First, Lathrop argues the prosecutor abused her discretion because, shortly after the incident occurred and charges were filed, wife insisted Lathrop did not push her. But the state dismissed count I, which is the only count based on allegations that Lathrop pushed wife. As a result, we conclude wife's statements that Lathrop did not push her are not relevant in determining whether the prosecutor abused her charging discretion.
Second, Lathrop argues the prosecutor abused her discretion because neither wife nor daughter wanted the state to prosecute Lathrop. Lathrop relies on an opinion in which the supreme court upheld a stay of adjudication, citing State v. Krotzer, 548 N.W.2d 252, 256 (Minn. 1996). Krotzer refers to three reasons: the victim did not wish to press charges, the district court "strongly disagreed" with the prosecutor's decision to file charges, and "justice would not be served by giving [defendant] a criminal record as a predatory sex offender." Id. at 254-55.
The supreme court did not specifically note that the victim and her family did not want the state to prosecute Krotzer, but this court's opinion made note of that fact. State v. Krotzer, 531 N.W.2d 862, 867 (Minn. App. 1995), aff'd in part, rev'd in part on other grounds, State v. Krotzer, 548 N.W.2d 252, 256 (Minn. 1996). --------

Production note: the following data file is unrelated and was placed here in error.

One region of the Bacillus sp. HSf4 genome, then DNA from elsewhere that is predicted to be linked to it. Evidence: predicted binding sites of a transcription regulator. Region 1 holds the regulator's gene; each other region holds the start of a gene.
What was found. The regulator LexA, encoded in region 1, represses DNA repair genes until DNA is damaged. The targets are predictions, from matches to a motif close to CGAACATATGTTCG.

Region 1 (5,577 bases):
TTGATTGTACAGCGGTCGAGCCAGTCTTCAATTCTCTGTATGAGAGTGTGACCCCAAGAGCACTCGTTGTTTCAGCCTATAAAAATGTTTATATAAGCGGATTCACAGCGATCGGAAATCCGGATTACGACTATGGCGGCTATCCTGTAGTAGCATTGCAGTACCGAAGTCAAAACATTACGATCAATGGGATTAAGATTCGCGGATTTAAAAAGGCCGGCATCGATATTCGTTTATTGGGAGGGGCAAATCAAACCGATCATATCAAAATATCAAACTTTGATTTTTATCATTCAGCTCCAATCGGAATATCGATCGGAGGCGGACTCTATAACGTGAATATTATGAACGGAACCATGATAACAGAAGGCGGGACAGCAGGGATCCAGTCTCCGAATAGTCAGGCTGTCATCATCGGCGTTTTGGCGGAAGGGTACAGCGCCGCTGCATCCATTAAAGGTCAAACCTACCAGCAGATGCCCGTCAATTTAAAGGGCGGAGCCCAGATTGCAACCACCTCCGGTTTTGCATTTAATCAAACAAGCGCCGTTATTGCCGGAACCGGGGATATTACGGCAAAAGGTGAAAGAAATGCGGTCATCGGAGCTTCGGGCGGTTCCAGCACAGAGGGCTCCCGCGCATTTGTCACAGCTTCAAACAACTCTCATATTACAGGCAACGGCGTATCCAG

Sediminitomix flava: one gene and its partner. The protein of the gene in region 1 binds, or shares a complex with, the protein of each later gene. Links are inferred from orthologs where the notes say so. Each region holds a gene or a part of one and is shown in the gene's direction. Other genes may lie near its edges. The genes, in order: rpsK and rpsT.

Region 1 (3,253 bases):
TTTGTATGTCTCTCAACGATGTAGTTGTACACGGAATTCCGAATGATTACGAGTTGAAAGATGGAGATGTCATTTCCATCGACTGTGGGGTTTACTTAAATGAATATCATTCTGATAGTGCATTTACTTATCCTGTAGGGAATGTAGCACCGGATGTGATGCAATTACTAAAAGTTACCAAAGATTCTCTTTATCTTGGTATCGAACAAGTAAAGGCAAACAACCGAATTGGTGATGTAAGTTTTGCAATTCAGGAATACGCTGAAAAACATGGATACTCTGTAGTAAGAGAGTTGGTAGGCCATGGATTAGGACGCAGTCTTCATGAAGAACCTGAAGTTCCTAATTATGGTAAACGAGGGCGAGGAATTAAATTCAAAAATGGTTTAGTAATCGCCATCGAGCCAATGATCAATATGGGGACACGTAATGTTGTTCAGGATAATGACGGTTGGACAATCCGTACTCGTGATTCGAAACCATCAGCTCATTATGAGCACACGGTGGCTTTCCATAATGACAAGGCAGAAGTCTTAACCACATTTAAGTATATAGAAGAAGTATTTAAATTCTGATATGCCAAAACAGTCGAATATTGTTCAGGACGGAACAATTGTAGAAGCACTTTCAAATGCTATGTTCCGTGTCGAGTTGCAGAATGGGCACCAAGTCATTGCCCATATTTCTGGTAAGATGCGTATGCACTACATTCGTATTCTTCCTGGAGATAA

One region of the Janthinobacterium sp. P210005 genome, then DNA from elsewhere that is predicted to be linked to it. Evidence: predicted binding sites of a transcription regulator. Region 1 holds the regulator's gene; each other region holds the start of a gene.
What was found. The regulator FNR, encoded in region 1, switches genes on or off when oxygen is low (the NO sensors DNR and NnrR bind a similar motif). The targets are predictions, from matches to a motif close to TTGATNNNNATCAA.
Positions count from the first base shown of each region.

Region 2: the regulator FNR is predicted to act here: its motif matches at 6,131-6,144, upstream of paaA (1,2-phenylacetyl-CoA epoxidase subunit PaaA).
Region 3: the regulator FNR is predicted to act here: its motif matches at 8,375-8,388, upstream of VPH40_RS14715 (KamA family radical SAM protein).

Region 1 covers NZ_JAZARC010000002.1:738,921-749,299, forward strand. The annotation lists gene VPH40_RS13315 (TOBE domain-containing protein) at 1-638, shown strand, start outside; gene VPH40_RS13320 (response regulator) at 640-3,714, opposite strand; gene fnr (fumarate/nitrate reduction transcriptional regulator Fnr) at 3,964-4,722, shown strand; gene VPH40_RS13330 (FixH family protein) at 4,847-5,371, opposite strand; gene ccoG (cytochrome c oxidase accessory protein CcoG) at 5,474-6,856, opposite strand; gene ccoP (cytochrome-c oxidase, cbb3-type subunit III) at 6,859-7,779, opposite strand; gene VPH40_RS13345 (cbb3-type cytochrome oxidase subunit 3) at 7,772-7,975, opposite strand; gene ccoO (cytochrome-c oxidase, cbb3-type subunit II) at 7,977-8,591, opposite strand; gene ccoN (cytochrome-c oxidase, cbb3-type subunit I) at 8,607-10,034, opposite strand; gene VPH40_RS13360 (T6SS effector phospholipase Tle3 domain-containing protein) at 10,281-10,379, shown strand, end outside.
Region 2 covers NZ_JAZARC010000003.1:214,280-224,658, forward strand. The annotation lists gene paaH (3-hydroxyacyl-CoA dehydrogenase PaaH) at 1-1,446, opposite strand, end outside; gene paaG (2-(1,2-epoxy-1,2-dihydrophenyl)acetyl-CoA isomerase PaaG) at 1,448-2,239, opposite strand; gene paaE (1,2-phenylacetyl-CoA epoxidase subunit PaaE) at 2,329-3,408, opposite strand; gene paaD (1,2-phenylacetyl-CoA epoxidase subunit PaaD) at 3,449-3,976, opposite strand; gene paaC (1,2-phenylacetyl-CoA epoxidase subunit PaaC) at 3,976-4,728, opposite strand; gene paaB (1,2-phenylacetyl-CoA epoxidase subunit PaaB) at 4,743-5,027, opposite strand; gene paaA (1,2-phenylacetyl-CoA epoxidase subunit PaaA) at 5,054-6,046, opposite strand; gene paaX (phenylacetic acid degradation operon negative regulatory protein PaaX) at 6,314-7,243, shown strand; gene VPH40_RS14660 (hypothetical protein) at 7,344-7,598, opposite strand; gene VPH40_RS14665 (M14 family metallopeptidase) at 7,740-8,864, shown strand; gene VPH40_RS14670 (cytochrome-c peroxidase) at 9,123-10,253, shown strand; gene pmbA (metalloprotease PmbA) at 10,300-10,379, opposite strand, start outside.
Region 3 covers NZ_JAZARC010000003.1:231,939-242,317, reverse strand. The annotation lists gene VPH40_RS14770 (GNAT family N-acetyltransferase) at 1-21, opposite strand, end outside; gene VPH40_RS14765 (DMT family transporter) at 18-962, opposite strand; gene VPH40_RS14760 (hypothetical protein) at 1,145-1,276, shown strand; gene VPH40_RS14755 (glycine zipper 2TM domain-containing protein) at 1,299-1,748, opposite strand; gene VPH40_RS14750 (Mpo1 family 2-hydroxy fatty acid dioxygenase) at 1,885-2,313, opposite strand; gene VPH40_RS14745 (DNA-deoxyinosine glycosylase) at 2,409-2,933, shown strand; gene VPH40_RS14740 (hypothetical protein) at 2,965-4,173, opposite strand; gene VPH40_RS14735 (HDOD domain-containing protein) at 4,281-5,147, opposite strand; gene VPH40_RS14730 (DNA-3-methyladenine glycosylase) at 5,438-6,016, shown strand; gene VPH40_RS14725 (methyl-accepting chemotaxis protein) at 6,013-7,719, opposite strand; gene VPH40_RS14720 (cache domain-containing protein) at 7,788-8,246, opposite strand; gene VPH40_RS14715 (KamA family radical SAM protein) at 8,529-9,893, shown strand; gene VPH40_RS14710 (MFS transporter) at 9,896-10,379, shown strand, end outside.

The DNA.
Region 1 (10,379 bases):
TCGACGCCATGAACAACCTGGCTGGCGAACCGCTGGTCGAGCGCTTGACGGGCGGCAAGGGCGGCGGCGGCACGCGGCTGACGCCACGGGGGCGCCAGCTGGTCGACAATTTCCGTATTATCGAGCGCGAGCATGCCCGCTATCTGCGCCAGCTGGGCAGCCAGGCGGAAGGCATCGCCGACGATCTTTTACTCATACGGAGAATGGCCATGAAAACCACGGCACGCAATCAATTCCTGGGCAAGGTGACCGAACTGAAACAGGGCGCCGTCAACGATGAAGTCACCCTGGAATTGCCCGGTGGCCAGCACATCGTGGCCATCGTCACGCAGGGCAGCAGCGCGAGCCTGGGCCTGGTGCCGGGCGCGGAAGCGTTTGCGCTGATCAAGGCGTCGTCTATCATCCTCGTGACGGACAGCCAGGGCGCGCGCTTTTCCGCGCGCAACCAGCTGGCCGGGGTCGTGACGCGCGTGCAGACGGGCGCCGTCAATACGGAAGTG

We agree that Krotzer appeared to hold that the previously described facts were "special circumstances" that justified the stay of adjudication. See id. But since Krotzer was issued, the supreme court has issued subsequent opinions clarifying the applicable standard: district courts must find a clear abuse of prosecutorial charging discretion in addition to "special circumstances." See Lee, 706 N.W.2d at 496. Krotzer did not suggest that charging the defendant over the victim's objection was an abuse of prosecutorial discretion. The prosecutor's wide charging discretion does not hinge on the victim's approval. See Strok, 786 N.W.2d at 303 ("A prosecutor justifiably may choose to charge or not charge a person based on a report of criminal conduct, and may choose to pursue or not pursue an alleged offense, based on many legitimate factors . . . .").
Third, Lathrop argues that the prosecutor abused her discretion by prosecuting the case and by objecting to cancelling the DANCO, despite the financial hardship experienced by wife. Lathrop cites no legal authority supporting his claim that a prosecutor abuses her discretion in this circumstance. Further, Lathrop does not dispute that the prosecutor had statements from wife, daughter, and daughter's boyfriend that established probable cause for count II, the domestic assault of daughter. Moreover, Lathrop pleaded guilty to count II. Additionally, the district court considered modifying the DANCO, yet repeatedly refused to do so based on the entire record. Given probable cause to support count II, Lathrop's guilty plea to count II, and the district court's determination that a DANCO was warranted, we reject Lathrop's argument that this record supported a finding that the prosecutor abused her discretion.
Reversed and remanded.